LISBON (Portugal) — Portugal’s new law regarding working from home makes it sound like a worker’s paradise.
It is illegal for companies to attempt to reach employees outside of normal business hours. They must pay their staff’s home gas, electricity and internet bills. It is forbidden for bosses to use digital software to monitor the activities of their teleworkers.
The law may not work, but that’s the problem. Critics claim that the new rules are vague, unfeasible and ill-conceived. They could even backfire, making it difficult for companies to allow employees to work from home.
Jose Pedro Anacoreta is an employment lawyer at PLMJ in Portugal. He says that the law is poorly written and does not meet everyone’s needs. It’s not good for anyone. … It makes no sense.”
The COVID-19 pandemic in many parts of the world has intensified a trend towards digitalization and flexible work arrangements. Governments are trying to make it easier for workers to work from home as a result of such a dramatic shift in the employment landscape. These efforts are still in their infancy.
To stop the spread of COVID-19, many Europeans have stopped coming to work since March 2013.
European workers protections are regarded as treasured entitlements, which is a stark contrast to the United States. For example, laying off staff members can result in substantial severance payments.
The governments’ legislative responses to the shift to more extended working from home have been inconsistent and fragmented without a promised directive by the European Commission on how to legalize it.
Teleworking was recommended by some countries during the pandemic. Other countries, such as Portugal, have requested it. Although most EU countries have a specific law on teleworking, they may use different approaches and other countries are looking at it through extensions, amendments or conventions.
In recent years, home-working has grown in popularity. Workers’ “right of disconnect” allowed them to disregard work matters outside of normal working hours. This was before the pandemics in Belgium, France, Spain, Italy, Spain, and Spain. It is becoming the norm.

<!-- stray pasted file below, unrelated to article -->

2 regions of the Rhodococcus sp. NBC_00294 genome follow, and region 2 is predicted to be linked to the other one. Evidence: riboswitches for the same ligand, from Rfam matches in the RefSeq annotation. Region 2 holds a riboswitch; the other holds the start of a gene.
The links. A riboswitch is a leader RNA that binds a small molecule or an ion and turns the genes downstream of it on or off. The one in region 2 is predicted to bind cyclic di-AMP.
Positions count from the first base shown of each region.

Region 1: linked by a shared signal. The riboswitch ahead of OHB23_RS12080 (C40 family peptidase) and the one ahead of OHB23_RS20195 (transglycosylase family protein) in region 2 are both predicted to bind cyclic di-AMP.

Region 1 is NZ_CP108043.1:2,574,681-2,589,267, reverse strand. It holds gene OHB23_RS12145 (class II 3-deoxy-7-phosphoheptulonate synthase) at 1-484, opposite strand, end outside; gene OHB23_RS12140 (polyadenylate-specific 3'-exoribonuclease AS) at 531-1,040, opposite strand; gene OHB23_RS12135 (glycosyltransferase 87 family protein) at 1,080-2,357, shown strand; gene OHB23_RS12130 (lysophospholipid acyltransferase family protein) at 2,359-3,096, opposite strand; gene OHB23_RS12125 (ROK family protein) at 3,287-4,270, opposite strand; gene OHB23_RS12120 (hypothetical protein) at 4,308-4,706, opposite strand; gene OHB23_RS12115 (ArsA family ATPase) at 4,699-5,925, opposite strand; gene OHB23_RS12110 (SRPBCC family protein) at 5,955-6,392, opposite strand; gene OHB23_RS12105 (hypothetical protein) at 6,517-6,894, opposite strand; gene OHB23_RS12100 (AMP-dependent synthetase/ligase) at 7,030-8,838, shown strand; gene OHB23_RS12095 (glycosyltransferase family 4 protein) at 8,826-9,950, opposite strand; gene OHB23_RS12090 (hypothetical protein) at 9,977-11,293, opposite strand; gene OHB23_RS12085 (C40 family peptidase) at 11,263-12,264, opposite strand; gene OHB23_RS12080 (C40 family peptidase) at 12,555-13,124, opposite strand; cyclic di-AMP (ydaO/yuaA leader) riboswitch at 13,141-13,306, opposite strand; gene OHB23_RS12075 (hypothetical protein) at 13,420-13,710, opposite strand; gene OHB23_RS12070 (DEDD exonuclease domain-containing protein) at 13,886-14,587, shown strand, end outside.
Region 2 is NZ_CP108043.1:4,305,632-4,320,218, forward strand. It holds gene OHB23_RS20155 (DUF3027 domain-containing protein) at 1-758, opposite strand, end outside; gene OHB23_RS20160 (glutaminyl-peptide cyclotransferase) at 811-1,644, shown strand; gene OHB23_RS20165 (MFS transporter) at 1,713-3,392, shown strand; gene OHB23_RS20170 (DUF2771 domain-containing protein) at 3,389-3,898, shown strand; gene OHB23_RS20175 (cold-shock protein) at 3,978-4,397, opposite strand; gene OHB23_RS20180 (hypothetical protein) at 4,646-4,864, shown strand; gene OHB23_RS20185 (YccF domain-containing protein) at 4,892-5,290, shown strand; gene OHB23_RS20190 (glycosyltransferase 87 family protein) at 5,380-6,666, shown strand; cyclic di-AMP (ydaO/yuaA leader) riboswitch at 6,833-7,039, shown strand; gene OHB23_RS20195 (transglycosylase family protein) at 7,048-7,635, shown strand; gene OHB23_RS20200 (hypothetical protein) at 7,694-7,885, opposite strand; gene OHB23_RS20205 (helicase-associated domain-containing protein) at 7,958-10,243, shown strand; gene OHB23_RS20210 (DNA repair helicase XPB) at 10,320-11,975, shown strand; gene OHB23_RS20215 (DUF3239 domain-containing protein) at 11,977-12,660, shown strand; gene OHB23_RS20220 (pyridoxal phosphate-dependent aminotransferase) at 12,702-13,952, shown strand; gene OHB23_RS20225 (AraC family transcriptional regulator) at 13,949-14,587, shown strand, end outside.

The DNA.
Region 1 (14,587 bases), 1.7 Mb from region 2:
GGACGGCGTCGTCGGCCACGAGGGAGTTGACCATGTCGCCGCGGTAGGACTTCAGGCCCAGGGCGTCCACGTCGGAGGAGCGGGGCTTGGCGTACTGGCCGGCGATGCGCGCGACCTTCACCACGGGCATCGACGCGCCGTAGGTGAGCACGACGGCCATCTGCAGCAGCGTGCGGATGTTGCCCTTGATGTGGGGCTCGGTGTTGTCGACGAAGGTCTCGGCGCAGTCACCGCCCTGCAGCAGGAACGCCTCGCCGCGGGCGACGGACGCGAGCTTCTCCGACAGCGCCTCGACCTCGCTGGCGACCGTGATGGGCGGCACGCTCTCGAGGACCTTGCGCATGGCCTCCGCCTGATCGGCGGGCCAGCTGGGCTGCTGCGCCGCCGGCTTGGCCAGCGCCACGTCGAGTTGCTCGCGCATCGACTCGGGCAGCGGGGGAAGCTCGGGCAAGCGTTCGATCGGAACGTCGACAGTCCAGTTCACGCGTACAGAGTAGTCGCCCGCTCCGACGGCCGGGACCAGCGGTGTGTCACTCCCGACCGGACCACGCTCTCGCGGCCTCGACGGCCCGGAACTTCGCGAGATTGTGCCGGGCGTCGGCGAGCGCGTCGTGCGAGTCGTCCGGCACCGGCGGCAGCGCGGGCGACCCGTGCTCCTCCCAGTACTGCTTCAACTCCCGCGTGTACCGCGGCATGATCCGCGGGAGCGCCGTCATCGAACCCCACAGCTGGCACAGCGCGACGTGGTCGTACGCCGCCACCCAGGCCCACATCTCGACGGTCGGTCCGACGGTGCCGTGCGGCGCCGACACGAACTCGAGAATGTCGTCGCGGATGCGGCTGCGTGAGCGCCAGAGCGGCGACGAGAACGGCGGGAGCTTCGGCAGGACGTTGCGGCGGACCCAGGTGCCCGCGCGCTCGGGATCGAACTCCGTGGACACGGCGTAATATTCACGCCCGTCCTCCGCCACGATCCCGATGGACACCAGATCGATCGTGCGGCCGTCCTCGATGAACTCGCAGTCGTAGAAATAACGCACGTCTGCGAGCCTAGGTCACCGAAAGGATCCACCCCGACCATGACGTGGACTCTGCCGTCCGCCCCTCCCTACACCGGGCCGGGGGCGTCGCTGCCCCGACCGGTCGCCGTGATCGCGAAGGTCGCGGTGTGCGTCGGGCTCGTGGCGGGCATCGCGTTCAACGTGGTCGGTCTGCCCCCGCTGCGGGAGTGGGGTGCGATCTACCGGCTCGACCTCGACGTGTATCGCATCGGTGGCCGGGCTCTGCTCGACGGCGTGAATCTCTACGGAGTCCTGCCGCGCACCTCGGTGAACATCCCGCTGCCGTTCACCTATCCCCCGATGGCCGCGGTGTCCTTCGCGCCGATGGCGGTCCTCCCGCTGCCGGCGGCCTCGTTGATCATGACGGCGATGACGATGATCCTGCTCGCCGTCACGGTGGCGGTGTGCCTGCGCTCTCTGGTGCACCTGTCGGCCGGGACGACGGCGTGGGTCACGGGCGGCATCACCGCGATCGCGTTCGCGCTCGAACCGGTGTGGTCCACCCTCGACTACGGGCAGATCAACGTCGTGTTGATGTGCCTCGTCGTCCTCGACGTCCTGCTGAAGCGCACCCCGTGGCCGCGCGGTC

Portugal has taken this concept one step further by shifting the responsibility to companies. The new law states that the employer must refrain from calling employees outside of work hours except in cases of force majeure, which refers to unanticipated or uncontrollable events.
Parents and caregivers of children under eight years old can work remotely if they wish, provided that the work they do is compatible for teleworking.
For each violation, companies can face fines of almost 10,000 euros ($11,000.
Portuguese rules address the negative effects of WFH.
Technology that allows you to work from home has opened up the possibility of abuses such as long workdays because staff can still be reached outside their eight-hour shift. These consequences can lead to isolation and attrition in work and personal life.
However, the new law was met with suspicion by those who are supposed to be protected.
Andreia Sampaio (37-year-old communications worker in Lisbon, Portugal) agrees with the law’s intent but believes it is too broad and will be difficult to enforce.
She says that “we have to have commonsense,” and she is open to being reached out after hours if necessary. “We must judge each case according to its merits.”
She believes authorities will mainly only address employee complaints; however, “people will fear losing their jobs if they do.”
The law was prompted by the pandemic, but could be in force by Dec. 1.
It was largely created by the center-left Socialist Party which has governed Portugal from 2015 to 2015. It is eager to show its progressive credentials ahead of the Jan. 30 election for a new government and raise a banner regarding workers’ rights.
There are practical questions that must be answered. For example, should staff be removed from company email lists after their shift ends and put back on when they begin work again? How about Europeans working in financial markets? Do they need to be able to keep up with what’s happening in Hong Kong and their colleagues who work in different time zones?
What happens if an industrial machine can’t stop? The department supervisor. Who is the company CEO? What is “contact”? A phone call, text message, or email?
Jon Messenger, a specialist in working conditions at the International Labor Organization (a United Nations agency with headquarters in Geneva), says that “the devil is always found in the details… but also in implementation.”
The largest company group in Portugal, the Portuguese Business Confederation (the new law’s author), was not involved in its creation and believes it is flawed.
Luis Henrique, the legal representative of the confederation, said that telecommuting rules must be flexible and tailored to each sector. They also need to be negotiated between employees and employers.
“We treat situations that are totally different as though they were one and the same. Henrique stated that this is not possible. “(The law) cannot be applied to all.”
In one of the EU’s most economically poor countries, it may be difficult to enforce and police the new rules. How long does it take for a complaint to be received and a decision reached in Portugal?
According to data analyzed in Brussels by the European Trade Union Confederation (45 million members in 39 European countries), the number of labor inspections across Europe has “collapsed” over the past decade.
Which country has seen the largest drop in inspections since 2010, Portugal with 55% fewer inspections up to 2018.
Henrique, Portugal’s business confederation, stated that “ambitious, progressive laws…run up against the reality of how they aren’t yet in place.”